Fill 1 Fill 1 Mobile Calendar Credit Card Email Exclamation point Lock Phone form-person-1

Event Planning: Defining Event Goals and Objectives

No one likes to spin their wheels or leave money on the table, which is why the first step in planning an event is defining your event goals and objectives.

Good event planning means you know up front what you’re trying to accomplish. Otherwise, why have the event in the first place? Clearly-defined goals and objectives help keep you on target throughout the event planning process. They also help you avoid wasting resources, since every decision involving time and money for your event can be related back to your guiding purpose.

Event Goals and Objectives

Think of your goals as your event’s purpose. They’re the big-picture reason your event exists in the first place, whether it be to inform, to include, to celebrate, to persuade, etc. An example: If you’re a university with the goal of wooing new incoming freshman to apply, your event purpose might be to educate potential applicants about your program offerings and campus vibe.

Your objectives are the roadmap to achieving those goals. Objectives should be written in detail, defining the narrow, measurable, and tangible results your event will produce.

What’s Not a Good Event Objective?

“Goodwill” is a term that gets thrown around a lot when it comes to event goals and objectives. Why are you hosting this big party? To create goodwill with our clients, of course!

Nope. Don’t do that. That’s taking the easy route and it won’t help you plan a great event. Does creating goodwill with clients relate to your company’s goals? Maybe, but we’re going to go out on a limb that your real goal is something along the lines of increasing sales or customer retention.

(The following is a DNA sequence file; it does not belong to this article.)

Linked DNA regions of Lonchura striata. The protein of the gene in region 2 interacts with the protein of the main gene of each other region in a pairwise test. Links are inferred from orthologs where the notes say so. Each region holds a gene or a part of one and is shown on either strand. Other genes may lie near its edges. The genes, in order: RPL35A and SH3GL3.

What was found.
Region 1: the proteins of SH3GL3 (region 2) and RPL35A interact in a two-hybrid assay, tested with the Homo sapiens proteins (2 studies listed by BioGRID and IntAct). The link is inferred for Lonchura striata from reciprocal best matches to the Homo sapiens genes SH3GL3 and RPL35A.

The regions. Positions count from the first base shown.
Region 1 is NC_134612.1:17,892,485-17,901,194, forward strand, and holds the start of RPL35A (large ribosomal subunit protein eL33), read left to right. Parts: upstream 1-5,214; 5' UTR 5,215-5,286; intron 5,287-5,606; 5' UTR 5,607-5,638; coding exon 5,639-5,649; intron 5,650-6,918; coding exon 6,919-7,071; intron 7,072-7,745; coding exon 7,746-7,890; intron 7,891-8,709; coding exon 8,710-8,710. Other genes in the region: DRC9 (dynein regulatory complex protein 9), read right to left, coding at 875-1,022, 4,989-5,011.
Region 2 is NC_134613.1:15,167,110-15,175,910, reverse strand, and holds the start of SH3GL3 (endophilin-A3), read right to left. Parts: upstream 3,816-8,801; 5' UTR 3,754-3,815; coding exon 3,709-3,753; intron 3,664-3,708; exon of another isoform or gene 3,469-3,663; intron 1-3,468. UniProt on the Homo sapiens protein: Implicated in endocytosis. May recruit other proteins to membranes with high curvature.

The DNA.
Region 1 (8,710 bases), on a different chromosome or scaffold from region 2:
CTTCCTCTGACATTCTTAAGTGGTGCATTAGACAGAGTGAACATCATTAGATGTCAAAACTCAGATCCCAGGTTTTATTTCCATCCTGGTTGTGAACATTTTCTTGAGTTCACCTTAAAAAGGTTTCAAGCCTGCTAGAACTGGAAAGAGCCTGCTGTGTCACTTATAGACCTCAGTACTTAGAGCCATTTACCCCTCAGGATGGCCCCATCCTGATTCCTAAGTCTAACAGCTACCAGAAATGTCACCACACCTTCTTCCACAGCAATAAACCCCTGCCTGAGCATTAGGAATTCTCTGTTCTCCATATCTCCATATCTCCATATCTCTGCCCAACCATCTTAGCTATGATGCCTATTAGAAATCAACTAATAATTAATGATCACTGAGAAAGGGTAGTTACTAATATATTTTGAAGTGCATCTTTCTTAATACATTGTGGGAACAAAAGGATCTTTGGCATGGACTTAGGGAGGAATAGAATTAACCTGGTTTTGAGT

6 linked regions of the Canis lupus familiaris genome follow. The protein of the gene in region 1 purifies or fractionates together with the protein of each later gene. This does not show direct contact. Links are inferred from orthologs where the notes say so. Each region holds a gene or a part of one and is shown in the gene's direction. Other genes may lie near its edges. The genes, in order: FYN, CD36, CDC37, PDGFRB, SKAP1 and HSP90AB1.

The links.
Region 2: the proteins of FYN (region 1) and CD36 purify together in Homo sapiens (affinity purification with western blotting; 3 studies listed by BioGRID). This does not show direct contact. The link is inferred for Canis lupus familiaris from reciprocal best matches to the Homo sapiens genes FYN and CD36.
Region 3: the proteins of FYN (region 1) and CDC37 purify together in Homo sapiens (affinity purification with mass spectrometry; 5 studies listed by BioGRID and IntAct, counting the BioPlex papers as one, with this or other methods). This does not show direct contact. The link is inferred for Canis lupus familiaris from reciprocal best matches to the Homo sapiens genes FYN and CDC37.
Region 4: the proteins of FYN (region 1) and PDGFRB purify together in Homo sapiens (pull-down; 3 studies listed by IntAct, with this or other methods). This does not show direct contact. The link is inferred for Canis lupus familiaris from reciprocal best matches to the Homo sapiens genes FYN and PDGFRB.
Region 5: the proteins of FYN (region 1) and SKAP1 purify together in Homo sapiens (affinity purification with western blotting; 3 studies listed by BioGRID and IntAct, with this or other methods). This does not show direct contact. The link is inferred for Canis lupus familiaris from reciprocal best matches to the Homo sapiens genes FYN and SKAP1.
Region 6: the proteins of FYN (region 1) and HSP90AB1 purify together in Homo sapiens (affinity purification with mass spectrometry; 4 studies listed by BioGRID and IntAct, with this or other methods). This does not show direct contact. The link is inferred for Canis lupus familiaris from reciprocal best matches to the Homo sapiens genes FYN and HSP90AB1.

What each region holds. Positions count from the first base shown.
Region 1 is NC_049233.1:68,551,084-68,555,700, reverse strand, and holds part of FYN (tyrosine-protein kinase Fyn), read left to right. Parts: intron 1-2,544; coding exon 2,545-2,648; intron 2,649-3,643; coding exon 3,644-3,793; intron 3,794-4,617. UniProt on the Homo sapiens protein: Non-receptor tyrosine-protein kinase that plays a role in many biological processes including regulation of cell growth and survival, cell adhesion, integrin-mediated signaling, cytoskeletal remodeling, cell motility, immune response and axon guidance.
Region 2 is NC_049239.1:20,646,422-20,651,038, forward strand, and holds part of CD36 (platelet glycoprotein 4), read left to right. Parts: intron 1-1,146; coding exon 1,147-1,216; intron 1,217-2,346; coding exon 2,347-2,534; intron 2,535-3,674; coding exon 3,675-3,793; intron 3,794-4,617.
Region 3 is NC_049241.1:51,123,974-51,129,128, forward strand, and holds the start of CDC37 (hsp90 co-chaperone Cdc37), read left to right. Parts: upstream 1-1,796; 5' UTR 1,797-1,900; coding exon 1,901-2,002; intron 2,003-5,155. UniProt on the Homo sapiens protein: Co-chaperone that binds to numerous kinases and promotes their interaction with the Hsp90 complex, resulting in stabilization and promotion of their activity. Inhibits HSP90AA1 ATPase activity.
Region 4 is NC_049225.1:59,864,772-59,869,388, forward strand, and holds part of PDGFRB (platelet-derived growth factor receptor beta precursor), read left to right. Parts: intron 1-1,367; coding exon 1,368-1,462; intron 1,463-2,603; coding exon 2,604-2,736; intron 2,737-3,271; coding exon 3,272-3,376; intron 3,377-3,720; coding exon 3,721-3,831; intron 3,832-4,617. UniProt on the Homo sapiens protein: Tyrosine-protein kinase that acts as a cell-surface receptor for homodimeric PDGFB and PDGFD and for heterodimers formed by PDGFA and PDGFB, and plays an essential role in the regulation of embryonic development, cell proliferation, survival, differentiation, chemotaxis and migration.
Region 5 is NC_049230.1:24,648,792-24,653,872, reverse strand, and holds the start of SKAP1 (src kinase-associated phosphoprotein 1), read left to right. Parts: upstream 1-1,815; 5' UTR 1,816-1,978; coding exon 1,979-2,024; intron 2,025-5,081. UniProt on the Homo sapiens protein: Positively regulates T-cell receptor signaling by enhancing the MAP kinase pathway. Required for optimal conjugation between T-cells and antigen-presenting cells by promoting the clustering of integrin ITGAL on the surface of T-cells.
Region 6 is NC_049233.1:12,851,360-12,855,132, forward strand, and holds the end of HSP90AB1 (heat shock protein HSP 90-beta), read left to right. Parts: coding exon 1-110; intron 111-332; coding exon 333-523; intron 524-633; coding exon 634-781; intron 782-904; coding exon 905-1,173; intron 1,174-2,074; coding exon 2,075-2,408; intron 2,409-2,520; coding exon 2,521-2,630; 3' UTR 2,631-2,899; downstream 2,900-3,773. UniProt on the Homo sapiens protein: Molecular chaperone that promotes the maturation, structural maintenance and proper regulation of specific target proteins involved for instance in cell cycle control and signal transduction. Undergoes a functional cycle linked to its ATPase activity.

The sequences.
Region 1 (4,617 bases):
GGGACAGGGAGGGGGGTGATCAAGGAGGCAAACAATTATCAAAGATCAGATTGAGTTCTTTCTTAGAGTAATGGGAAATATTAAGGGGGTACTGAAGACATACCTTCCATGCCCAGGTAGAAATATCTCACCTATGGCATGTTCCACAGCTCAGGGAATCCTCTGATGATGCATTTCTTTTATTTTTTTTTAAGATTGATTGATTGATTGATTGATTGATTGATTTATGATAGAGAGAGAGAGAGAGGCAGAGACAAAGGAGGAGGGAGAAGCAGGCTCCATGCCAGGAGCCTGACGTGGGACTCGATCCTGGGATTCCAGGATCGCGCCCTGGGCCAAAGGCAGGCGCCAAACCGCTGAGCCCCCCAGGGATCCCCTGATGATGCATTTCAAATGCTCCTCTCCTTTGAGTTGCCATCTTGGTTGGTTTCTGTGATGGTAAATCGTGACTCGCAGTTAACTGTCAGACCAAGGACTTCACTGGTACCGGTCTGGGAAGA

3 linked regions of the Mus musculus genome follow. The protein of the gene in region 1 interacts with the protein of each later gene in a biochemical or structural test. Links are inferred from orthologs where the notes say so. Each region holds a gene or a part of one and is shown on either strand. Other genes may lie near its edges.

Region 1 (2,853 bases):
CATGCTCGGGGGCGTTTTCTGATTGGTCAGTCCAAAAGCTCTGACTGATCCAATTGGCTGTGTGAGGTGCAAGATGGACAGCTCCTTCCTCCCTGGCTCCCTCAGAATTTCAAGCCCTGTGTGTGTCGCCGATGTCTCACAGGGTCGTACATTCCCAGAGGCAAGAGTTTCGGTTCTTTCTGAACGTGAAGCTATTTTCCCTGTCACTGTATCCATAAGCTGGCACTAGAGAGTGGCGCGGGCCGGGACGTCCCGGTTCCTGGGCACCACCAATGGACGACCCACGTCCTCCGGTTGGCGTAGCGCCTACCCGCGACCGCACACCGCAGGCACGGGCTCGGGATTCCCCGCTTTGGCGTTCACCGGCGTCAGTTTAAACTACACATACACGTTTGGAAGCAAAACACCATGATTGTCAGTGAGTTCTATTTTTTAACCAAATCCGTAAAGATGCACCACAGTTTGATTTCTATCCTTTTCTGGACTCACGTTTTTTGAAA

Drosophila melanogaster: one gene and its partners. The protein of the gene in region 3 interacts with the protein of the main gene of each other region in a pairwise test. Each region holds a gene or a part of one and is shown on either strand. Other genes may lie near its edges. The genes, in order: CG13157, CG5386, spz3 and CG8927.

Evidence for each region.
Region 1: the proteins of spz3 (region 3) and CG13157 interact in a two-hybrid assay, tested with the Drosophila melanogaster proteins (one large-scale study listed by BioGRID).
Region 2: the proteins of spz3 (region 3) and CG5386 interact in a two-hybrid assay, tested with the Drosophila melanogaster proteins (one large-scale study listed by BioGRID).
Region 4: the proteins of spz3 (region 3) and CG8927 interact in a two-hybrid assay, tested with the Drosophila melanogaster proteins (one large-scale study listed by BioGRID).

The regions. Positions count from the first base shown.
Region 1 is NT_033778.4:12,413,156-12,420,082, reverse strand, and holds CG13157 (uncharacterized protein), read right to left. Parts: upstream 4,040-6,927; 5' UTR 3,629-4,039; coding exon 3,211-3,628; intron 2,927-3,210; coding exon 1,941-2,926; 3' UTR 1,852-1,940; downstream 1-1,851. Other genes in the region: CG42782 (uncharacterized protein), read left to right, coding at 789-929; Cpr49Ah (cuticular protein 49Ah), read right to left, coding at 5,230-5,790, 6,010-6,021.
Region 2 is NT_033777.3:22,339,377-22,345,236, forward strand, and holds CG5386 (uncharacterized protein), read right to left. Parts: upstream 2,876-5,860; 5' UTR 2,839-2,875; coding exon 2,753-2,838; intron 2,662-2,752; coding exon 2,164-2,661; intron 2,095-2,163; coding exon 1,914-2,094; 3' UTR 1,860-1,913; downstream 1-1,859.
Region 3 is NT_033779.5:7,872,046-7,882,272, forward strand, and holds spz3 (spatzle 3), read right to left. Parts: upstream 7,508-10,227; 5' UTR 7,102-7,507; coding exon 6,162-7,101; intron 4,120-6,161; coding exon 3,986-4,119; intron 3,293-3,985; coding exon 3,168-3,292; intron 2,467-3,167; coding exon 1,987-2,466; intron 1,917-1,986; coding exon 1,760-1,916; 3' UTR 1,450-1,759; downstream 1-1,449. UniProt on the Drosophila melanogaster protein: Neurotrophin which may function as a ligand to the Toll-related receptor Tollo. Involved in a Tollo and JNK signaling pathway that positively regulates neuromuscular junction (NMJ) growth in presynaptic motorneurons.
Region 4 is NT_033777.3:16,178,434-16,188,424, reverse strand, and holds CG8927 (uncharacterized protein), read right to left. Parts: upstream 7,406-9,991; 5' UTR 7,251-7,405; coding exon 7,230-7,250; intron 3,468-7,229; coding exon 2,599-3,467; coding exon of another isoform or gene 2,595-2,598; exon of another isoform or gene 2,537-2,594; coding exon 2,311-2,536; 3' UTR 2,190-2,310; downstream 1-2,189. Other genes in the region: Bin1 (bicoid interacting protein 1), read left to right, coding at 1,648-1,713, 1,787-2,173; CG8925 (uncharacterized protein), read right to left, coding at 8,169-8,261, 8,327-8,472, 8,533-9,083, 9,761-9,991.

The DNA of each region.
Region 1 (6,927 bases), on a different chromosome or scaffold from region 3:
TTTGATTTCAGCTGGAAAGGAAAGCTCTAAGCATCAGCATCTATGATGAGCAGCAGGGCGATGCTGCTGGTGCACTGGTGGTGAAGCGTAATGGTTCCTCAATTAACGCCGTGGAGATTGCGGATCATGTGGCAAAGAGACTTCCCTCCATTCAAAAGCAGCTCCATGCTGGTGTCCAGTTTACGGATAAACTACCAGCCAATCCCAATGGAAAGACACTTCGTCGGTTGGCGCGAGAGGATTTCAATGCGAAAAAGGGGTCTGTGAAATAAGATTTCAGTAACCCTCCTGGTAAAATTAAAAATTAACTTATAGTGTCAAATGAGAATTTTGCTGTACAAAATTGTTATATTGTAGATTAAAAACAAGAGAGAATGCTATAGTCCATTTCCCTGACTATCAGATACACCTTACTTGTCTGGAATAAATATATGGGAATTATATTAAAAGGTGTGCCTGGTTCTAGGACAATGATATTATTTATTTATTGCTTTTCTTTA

Another example of a bad objective is “giving back to the community.” That’s a fantastic idea, but not a specific one—and how would you measure whether you were successful or not? So again, you’d need to figure out how this general objective relates to your organization’s goals. Once you know that, you can begin to develop consistent messaging and specific desired outcomes related to the event.

SMART Objectives Are, Well, Smart

You’ve probably heard of SMART goals before. For the purpose of event planning, we’re going to talk about SMART objectives instead of SMART goals. Remember: event goals are our “pie in the sky” purpose for hosting the event, while our objectives are how we get there.

Event goals should be:

  • S – Specific: What outcome, by when? For example, enrolling 30% of visiting high school students for the 2016 semester by July 15th.
  • M – Measurable: How much? The hard numbers we can measure, e.g. “100 students visited our campus and 30 of them enrolled in fall classes.”
  • A – Achievable: Is it relatively likely this goal can be accomplished?
  • R – Relevant: The objective should relate back to the company’s goals. If it doesn’t, it isn’t the company’s objective anymore.
  • T – Time-bound: Can a timeline be created that defines the beginning and end of the period in which we’re measuring? There should be a start and stop point, so you can measure the change between the two.

SMART objectives that relate back to your organization’s goals will stick with you throughout your entire event planning process. Once you have buy-in from the top down, these event goals and objectives will guide your entire process from venue selection through your post-event survey questions.

When you have well-defined goals and objectives for your event, planning, promoting, and sticking to your budget all become much easier. Messaging aligned with those goals comes through loud and clear, increasing attendance and engagement.

A Loxi calendar full of events like this? That’s a beautiful thing.

Back to all posts

Create a stunning calendar for your website

You’re only a few delightful clicks away from an event calendar that makes showcasing events a breeze.

Get Started